In Iron and Blood, we use a lot of real buildings and locations. Some are already famous or infamous. Others were well-known back in the late 1890s, but are long gone. Some are still standing, and are historic landmarks. Others have changed names and usage, but still exist.
If there already was a documented serial killing at a location that doesn’t exist anymore, using that location in your story probably isn’t going to cause problems. So if there was a murder at a real hotel which has since been torn down and replaced with a parking lot, using the murder site is probably okay, because it’s not going to hurt the property’s existing owners. However, alleging that the location’s owners were complicit in the killings is not okay. The building is gone, but the people or their descendants might still be around and could be damaged by those claims.
Using real people is trickier, because they can have descendants. The farther removed you are in time, the less likely people are to take it personally. Hence Abraham Lincoln, Vampire Hunter.
Can you say that a historic figure was something unsavory if there is a body of published documentation and the weight of history holds it to be fact? Probably, because fact is generally a defense against claims of defamation. (Again, I’m not a lawyer, so you should check with someone qualified for your own situation.) For example, mentioning Ulysses S. Grant’s drinking problem is probably safe, since it was well-documented by historians.
When in doubt, make up a person or place to fit your needs. It’s always easier to invent a character or location than it is to respond to a lawsuit, especially once your book is on shelves.
My Days of the Dead blog tour runs through October 31 with never-before-seen cover art, brand new excerpts from upcoming books and recent short stories, interviews, guest blog posts, giveaways and more! Plus, I’ll be including extra excerpt links for stories and books by author friends of mine. And, a special 50% off discount from Double-Dragon ebooks! You’ve got to visit the participating sites to get the goodies, just like Trick or Treat! Details here: www.AscendantKingdoms.com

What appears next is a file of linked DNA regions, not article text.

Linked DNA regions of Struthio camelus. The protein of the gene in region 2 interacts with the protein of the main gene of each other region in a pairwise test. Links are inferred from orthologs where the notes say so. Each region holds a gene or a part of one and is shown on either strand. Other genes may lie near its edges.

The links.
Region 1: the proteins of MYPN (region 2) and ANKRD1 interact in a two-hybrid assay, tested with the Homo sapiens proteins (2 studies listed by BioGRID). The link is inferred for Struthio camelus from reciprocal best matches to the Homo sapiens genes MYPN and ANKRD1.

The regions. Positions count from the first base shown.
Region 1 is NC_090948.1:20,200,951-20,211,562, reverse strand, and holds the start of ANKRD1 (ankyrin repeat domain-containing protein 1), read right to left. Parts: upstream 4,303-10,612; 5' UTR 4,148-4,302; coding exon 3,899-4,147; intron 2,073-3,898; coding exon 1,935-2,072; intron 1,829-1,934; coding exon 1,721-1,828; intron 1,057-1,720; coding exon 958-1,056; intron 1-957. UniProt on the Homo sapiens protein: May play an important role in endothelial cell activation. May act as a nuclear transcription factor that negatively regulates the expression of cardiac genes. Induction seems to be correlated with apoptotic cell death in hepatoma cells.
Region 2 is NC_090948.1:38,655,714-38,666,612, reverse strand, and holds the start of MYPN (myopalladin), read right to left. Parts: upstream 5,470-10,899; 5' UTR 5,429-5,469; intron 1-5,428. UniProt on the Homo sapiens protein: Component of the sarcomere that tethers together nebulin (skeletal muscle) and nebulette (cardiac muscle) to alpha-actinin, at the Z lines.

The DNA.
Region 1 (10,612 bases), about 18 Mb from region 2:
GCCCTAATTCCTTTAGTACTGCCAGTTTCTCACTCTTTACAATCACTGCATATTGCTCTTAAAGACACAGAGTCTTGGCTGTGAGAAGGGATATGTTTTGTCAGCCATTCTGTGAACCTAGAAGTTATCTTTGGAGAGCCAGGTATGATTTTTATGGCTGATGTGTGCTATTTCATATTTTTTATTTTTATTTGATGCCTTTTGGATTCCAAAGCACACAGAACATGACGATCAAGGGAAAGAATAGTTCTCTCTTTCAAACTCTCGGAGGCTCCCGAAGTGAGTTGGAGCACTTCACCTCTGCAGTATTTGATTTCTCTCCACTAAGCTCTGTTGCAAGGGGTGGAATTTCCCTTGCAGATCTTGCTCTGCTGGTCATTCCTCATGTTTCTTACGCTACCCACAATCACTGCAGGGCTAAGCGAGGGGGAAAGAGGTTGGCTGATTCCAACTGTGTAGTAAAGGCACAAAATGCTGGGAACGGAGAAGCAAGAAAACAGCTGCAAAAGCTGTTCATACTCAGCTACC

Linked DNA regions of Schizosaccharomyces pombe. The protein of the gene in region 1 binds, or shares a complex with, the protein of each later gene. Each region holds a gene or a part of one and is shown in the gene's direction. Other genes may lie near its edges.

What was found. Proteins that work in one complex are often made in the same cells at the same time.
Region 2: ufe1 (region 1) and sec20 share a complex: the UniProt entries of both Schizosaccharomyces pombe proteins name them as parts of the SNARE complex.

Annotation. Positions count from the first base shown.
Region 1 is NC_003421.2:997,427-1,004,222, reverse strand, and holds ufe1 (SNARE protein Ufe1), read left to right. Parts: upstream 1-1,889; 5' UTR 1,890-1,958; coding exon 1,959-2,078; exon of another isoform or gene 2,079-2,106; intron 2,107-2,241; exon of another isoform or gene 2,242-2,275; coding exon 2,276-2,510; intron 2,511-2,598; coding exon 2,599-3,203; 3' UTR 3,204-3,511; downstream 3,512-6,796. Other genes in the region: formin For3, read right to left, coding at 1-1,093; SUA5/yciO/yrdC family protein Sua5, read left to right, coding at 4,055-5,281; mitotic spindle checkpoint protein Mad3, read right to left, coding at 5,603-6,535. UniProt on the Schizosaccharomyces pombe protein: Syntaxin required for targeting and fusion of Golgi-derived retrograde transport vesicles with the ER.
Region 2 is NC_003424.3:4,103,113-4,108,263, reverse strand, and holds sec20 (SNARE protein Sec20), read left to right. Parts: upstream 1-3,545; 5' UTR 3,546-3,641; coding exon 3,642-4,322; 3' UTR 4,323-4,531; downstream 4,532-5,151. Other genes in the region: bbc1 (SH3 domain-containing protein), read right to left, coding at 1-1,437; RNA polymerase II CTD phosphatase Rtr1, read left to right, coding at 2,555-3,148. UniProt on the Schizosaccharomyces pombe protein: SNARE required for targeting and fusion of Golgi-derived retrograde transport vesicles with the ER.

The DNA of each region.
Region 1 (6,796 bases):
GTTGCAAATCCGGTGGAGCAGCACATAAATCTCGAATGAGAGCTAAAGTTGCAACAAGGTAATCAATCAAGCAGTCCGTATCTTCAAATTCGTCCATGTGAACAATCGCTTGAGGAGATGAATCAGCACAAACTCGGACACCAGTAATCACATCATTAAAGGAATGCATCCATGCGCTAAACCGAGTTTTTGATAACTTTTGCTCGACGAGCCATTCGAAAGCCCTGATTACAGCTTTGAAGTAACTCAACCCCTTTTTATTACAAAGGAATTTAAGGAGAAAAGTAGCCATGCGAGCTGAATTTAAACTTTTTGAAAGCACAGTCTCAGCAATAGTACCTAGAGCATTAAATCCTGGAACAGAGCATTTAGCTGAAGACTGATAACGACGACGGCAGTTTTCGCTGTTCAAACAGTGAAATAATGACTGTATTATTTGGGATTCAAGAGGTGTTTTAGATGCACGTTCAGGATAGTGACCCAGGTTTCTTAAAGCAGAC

Trick or Treat: Enjoy an excerpt from Deadly Curiosities here: http://www.wattpad.com/story/18303981-deadly-curiosities
And a bonus excerpt from Bad Memories, one of my Deadly Curiosities Adventures short stories here: http://www.wattpad.com/77550910-bad-memories
And a second bonus audio from Literate Liquors podcast by my friend John Hartness discussing what best to imbibe while reading Deadly Curiosities: http://literateliquors.libsyn.com/literate-liquors-ep-1
Gail Z. Martin is the author of the new epic fantasy novel War of Shadows (Orbit Books), the Deadly Curiosities urban fantasy series set in Charleston, SC (new book November 2015 Solaris Books), and Iron and Blood: The Jake Desmet Adventures a new Steampunk series (July 2015, Solaris Books) co-authored with Larry N. Martin. She is also author of Ice Forged and Reign of Ash in The Ascendant Kingdoms Saga, The Chronicles of The Necromancer series (The Summoner, The Blood King, Dark Haven, Dark Lady’s Chosen) from Solaris Books and The Fallen Kings Cycle (The Sworn, The Dread) from Orbit Books. Gail writes two series of ebook short stories: The Jonmarc Vahanian Adventures and the Deadly Curiosities Adventures and her work has appeared in 16 US/UK anthologies.
Find her at www.AscendantKingdoms.com, on Twitter @GailZMartin, on Facebook.com/WinterKingdoms, at DisquietingVisions.com blog and GhostInTheMachinePodcast.com, on Goodreads https://www.goodreads.com/GailZMartin and free excerpts on Wattpad http://wattpad.com/GailZMartin.